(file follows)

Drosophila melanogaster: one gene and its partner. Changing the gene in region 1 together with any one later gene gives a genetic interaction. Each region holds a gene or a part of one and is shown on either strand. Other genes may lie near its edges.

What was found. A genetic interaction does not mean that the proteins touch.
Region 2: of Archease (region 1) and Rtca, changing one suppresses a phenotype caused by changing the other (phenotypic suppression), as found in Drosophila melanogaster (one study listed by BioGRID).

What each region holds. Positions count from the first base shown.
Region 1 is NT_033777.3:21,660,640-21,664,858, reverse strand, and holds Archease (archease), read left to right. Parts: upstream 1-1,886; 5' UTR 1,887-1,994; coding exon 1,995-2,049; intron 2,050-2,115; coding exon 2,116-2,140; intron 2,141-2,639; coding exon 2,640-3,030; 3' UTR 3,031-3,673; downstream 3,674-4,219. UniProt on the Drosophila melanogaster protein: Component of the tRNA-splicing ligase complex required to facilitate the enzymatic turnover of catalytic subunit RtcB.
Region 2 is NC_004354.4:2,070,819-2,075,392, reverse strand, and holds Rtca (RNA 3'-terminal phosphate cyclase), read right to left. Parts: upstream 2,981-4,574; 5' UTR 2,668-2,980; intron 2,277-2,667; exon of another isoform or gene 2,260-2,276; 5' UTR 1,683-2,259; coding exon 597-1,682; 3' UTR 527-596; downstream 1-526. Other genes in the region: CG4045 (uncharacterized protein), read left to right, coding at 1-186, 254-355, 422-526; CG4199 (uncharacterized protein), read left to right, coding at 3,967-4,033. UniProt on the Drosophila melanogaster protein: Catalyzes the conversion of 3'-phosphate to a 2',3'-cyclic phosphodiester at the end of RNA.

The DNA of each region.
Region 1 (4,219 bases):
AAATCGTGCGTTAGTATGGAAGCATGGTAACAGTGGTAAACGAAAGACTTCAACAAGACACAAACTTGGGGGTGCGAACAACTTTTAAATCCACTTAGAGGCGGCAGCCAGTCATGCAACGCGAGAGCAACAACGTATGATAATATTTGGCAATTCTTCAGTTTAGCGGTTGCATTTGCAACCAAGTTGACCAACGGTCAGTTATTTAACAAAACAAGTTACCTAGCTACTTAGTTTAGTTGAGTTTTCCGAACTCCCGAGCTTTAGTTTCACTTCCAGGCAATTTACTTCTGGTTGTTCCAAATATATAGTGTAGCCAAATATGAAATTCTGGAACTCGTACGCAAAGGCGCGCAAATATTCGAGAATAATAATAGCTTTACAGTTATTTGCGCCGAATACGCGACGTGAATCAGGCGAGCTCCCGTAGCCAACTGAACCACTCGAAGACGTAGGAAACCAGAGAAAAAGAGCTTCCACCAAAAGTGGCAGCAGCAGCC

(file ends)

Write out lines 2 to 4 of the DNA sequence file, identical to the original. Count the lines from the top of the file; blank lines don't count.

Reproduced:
What was found. A genetic interaction does not mean that the proteins touch.
Region 2: of Archease (region 1) and Rtca, changing one suppresses a phenotype caused by changing the other (phenotypic suppression), as found in Drosophila melanogaster (one study listed by BioGRID).

What each region holds. Positions count from the first base shown.